XML Information Set does not have to be serialized in XML. For instance, CSV and JSON XML-infoset representations exist. There is also no need to specify a generic transformation framework. The concept of SOAP bindings allows for specific bindings for a specific application. The drawback is that both the senders and receivers have to support this newly defined binding.

Example message (encapsulated in HTTP)


The message below requests a stock price for AT&T (stock ticker symbol "T").

POST /InStock HTTP/1.1
Host: www.example.org
Content-Type: application/soap+xml; charset=utf-8
Content-Length: 299
SOAPAction: "http://www.w3.org/2003/05/soap-envelope"

<?xml version="1.0"?>
<soap:Envelope xmlns:soap="http://www.w3.org/2003/05/soap-envelope" xmlns:m="http://www.example.org">

Technical critique



  • SOAP's neutrality characteristic explicitly makes it suitable for use with any transport protocol. Implementations often use HTTP as a transport protocol, but other popular transport protocols can be used. For example, SOAP can also be used over SMTP, JMS[19][20] and message queues.
  • SOAP, when combined with HTTP post/response exchanges, tunnels easily through existing firewalls and proxies, and consequently doesn't require modifying the widespread computing and communication infrastructures that exist for processing HTTP post/response exchanges.
  • SOAP has available to it all the facilities of XML, including easy internationalization and extensibility with XML Namespaces.


  • When using standard implementation and the default SOAP/HTTP binding, the XML infoset is serialized as XML. To improve performance for the special case of XML with embedded binary objects, the Message Transmission Optimization Mechanism was introduced.
  • When relying on HTTP as a transport protocol and not using Web Services Addressing or an Enterprise Service Bus, the roles of the interacting parties are fixed. Only one party (the client) can use the services of the other.
  • SOAP is less "simple" than the name would suggest. The verbosity of the protocol, slow parsing speed of XML, and lack of a standardized interaction model led to the dominance of services using the HTTP protocol more directly. See, for example, REST.
  • Being protocol-agnostic, SOAP is unable to take advantage of protocol-specific features and optimizations such as REST's Uniform Interface or caching – instead having to reimplement them (as with WS-Addressing).

See also



  1. ^ Hirsch, Frederick; Kemp, John; Ilkka, Jani (2007-01-11). Mobile Web Services: Architecture and Implementation. John Wiley & Sons (published 2007). p. 27. ISBN 9780470032596. Retrieved 2014-09-15. Simple Object Access Protocol (SOAP) defines a messaging envelope structure designed to carry application payload in one portion of the envelope (the message body) and control information in another (the message header).
  2. ^ "Web Services Addressing (WS-Addressing)". www.w3.org. Archived from the original on 2016-09-25. Retrieved 2016-09-15.
  3. ^ "Exclusive .NET Developer's Journal "Indigo" Interview with Microsoft's Don Box". Dotnet.sys-con.com. Archived from the original on 2019-01-06. Retrieved 2012-10-04.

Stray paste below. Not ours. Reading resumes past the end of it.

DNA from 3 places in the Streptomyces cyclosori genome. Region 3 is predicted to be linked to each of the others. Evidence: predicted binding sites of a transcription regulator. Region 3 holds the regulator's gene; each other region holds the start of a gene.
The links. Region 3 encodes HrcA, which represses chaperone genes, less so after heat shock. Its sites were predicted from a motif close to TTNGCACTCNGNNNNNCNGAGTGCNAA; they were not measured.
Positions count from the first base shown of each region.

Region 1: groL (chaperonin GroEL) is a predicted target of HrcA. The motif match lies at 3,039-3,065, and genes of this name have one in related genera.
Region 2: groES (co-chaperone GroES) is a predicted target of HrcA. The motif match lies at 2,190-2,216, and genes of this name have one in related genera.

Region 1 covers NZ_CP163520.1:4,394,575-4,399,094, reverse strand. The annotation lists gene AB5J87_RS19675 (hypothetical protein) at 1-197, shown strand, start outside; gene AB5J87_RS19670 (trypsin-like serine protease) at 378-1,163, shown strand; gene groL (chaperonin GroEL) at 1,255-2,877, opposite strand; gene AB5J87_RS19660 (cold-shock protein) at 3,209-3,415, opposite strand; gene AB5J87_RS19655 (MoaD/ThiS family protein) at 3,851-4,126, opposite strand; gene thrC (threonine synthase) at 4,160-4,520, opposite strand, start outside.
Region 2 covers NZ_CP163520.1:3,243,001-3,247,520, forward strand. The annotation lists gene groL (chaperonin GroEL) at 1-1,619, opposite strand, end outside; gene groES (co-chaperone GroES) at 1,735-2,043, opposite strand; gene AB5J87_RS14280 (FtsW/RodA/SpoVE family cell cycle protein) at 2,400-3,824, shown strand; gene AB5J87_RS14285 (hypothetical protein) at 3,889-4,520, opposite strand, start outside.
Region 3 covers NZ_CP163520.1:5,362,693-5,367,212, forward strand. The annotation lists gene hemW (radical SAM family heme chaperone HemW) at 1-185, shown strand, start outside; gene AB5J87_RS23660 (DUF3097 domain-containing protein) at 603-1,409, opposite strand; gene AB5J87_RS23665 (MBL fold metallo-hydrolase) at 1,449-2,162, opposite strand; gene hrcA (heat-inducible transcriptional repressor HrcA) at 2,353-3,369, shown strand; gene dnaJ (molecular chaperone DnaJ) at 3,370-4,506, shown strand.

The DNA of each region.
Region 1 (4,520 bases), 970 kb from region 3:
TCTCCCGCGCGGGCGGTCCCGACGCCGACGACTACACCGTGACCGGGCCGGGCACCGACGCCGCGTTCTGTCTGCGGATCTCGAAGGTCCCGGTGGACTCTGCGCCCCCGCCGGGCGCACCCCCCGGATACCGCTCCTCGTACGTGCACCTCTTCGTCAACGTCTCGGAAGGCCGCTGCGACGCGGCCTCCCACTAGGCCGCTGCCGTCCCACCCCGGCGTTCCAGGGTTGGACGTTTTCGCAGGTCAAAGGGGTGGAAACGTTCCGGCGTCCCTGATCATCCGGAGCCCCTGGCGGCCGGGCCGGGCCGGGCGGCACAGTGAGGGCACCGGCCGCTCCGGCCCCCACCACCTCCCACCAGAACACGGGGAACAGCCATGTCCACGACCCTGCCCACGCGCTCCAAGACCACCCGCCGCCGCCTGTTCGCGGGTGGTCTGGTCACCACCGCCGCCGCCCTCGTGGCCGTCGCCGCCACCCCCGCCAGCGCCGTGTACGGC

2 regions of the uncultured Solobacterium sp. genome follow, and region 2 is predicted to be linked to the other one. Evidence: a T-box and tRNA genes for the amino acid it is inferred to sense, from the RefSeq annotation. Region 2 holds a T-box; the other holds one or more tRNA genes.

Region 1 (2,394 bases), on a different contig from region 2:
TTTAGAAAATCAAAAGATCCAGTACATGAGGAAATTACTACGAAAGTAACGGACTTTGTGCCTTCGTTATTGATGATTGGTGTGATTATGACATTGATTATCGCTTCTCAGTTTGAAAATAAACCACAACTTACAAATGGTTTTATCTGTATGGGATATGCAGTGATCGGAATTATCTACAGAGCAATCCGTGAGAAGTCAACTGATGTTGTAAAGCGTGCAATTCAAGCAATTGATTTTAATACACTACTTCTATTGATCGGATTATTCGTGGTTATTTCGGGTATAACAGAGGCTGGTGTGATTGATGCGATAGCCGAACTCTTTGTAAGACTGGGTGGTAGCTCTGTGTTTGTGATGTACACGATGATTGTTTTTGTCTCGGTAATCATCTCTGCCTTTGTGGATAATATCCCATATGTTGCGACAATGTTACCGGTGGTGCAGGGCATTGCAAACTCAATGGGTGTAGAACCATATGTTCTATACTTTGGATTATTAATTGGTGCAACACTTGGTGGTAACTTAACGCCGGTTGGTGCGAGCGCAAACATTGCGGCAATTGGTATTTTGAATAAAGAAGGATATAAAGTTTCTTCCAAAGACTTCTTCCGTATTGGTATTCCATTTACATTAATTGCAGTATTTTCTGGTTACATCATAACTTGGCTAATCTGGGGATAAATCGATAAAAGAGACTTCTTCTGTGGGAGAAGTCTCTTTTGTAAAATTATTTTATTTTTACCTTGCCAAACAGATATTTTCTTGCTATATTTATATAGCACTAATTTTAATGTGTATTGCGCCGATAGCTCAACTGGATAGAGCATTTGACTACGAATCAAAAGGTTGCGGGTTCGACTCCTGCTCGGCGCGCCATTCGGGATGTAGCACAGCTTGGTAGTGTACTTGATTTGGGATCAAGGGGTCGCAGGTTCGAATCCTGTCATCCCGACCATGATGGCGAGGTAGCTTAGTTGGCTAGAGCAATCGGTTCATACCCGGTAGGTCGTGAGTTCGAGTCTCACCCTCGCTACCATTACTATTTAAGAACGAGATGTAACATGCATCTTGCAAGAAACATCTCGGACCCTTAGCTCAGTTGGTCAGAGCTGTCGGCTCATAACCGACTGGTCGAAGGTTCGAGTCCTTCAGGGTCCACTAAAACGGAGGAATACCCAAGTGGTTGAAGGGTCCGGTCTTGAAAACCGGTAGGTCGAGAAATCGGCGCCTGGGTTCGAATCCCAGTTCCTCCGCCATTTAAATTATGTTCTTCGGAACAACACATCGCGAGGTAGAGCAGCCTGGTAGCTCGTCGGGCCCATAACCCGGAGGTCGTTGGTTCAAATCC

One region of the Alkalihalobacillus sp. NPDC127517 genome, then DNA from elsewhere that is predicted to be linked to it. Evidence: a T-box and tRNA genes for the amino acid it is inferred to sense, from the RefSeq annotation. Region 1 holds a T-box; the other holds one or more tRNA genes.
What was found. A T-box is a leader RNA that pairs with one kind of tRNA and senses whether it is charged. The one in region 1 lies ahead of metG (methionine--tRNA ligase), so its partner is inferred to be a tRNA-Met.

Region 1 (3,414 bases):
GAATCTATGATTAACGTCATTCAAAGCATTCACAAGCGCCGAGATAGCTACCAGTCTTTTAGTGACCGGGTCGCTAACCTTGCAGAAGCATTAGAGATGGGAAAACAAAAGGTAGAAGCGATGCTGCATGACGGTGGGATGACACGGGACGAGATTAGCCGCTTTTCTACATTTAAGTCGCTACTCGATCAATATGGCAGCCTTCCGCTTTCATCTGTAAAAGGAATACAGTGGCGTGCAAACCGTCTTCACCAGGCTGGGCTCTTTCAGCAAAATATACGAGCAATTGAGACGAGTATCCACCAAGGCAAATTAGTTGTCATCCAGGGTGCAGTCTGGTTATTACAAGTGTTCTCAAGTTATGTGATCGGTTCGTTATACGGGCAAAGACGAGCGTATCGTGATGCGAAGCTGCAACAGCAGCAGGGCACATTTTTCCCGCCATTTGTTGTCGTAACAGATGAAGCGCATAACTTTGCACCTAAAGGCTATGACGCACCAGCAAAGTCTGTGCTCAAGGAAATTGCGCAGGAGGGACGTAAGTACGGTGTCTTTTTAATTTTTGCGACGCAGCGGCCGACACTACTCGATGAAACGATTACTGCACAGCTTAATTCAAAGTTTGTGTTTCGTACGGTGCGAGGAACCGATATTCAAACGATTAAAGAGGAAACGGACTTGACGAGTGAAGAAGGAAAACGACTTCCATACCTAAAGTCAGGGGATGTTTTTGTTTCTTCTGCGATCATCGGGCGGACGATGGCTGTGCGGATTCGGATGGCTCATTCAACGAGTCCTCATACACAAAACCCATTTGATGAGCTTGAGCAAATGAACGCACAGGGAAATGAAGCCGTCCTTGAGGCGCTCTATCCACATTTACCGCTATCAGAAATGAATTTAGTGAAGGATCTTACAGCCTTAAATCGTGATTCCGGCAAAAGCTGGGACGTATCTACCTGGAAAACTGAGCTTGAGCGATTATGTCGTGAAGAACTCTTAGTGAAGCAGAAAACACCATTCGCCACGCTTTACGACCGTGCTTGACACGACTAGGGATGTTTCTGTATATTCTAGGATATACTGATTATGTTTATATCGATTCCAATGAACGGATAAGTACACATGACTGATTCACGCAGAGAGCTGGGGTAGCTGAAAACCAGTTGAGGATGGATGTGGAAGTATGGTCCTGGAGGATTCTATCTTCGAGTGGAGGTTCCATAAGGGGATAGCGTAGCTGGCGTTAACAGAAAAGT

4. ^ "XML Cover Pages on the history of SOAP". Coverpages.org. Archived from the original on 2001-03-03. Retrieved 2003-07-22.
  5. ^ "SOAP: Simple Object Access Protocol". Ietf Datatracker. September 1999. Archived from the original on 2021-02-25. Retrieved 2015-09-20.
  6. ^ "Don Box on the history of SOAP". XML.com. 2001-04-04. Archived from the original on 2015-06-18. Retrieved 2015-09-20.
  7. ^ "XML-RPC for Newbies". 1998-07-14. Archived from the original on October 12, 1999.
  8. ^ "W3C Note on Simple Object Access Protocol (SOAP) 1.1". W3C. 2000-05-08. Archived from the original on 2021-03-04. Retrieved 2015-09-20.
  9. ^ "SOAP Version 1.2 Part 1: Messaging Framework (Second Edition)". W3C. April 27, 2007. Archived from the original on 2012-06-19. Retrieved 2012-06-15. Note: In previous versions of this specification the SOAP name was an acronym. This is no longer the case. (Underneath section 1. Introduction)
  10. ^ "SOAP Specifications". W3C. Archived from the original on 2021-04-15. Retrieved 2014-03-29.
  11. ^ "W3C XML Protocol Working Group". W3C. Archived from the original on 2018-12-25. Retrieved 2014-03-29.
  12. ^ "SOAP Version 1.2 Part 1: Messaging Framework (Second Edition)". www.w3.org. Archived from the original on 2016-09-20. Retrieved 2016-09-14.
  13. ^ "Binding Framework Proposal". www.w3.org. Archived from the original on 2017-07-11. Retrieved 2016-09-14.
  14. ^ "SOAP Version 1.2 Part 1: Messaging Framework (Second Edition)". www.w3.org. Archived from the original on 2016-09-20. Retrieved 2016-09-14.
  15. ^ a b c d "SOAP Version 1.2 Part 1: Messaging Framework (Second Edition)". www.w3.org. Archived from the original on 2017-04-02. Retrieved 2020-06-24.
  16. ^ "IBM Datapower". 306.ibm.com. 2011-11-30. Archived from the original on 2008-06-22. Retrieved 2012-10-04.
  17. ^ "IBM Zurich XML Accelerator Engine" (PDF). Archived from the original (PDF) on 2012-09-30. Retrieved 2012-10-04.
  18. ^ "Evaluating SOAP for High Performance Business Applications: Real-Time Trading Systems". Tenermerx Pty Ltd University of Technology, Sydney. 2011-11-30. Archived from the original on 2013-08-10. Retrieved 2013-03-14.
  19. ^ "SOAP over JMS protocol". IBM. Archived from the original on March 22, 2020. Retrieved March 22, 2020.
  20. ^ "SOAP-JMS FAQ". SOAP-JMS Binding Working Group. Archived from the original on July 17, 2017. Retrieved March 22, 2020.

Further reading